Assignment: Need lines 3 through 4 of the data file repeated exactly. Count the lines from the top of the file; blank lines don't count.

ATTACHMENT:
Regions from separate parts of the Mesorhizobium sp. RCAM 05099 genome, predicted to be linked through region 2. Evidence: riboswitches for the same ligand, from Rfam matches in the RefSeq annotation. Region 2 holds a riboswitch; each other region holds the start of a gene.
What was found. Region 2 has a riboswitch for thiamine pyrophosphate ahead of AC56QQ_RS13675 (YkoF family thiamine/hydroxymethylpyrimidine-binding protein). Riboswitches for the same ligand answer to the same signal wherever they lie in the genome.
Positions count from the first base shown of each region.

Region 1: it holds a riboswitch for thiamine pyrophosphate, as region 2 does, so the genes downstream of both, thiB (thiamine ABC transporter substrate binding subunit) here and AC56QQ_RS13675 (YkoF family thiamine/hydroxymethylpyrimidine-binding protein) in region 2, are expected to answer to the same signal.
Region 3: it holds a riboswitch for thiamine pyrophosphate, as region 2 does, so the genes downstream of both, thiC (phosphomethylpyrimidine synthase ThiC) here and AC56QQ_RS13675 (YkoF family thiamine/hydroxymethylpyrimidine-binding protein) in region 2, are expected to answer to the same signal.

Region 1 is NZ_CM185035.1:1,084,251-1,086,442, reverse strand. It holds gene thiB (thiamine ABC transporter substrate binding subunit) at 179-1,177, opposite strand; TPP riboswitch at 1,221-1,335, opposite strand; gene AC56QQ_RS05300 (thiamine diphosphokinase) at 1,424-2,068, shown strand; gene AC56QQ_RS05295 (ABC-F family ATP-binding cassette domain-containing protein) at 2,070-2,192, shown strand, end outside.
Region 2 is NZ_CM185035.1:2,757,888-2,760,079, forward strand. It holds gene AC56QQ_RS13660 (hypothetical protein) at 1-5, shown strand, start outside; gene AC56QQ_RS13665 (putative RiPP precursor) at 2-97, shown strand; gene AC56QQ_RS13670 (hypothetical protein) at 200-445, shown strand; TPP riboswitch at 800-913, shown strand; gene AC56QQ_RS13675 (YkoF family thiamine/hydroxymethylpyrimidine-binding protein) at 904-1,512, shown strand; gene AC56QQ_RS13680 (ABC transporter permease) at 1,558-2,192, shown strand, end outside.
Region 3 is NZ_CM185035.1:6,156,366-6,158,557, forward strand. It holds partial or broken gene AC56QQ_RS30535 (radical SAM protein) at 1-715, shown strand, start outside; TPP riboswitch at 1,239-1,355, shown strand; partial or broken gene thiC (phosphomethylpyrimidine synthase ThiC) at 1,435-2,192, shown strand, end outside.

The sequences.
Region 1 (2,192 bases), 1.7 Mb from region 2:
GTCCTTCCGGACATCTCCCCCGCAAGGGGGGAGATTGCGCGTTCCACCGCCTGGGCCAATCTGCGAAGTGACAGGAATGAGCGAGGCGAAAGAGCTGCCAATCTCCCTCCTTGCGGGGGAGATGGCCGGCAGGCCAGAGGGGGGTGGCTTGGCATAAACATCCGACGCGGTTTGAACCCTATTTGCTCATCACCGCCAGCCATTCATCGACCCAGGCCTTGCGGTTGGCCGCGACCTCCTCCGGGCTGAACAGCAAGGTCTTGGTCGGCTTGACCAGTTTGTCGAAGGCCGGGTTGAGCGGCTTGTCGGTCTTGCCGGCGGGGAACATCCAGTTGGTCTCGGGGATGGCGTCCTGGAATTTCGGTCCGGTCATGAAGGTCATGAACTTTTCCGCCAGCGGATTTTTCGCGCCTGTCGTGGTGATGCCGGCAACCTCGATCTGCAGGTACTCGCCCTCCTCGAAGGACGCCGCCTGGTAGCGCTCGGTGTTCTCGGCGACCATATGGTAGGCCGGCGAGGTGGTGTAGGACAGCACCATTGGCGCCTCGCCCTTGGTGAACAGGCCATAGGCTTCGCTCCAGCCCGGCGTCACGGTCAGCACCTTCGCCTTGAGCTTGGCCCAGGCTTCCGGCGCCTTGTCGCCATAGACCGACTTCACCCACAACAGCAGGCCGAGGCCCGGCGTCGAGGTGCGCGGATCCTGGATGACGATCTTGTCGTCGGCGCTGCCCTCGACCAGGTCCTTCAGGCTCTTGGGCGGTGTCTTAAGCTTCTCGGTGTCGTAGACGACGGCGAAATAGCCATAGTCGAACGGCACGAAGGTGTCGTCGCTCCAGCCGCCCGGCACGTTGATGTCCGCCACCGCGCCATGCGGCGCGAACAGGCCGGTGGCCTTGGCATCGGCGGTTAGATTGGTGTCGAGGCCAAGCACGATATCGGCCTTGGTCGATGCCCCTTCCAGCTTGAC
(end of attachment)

Positions count from the first base shown of each region.

Region 1: it holds a riboswitch for thiamine pyrophosphate, as region 2 does, so the genes downstream of both, thiB (thiamine ABC transporter substrate binding subunit) here and AC56QQ_RS13675 (YkoF family thiamine/hydroxymethylpyrimidine-binding protein) in region 2, are expected to answer to the same signal.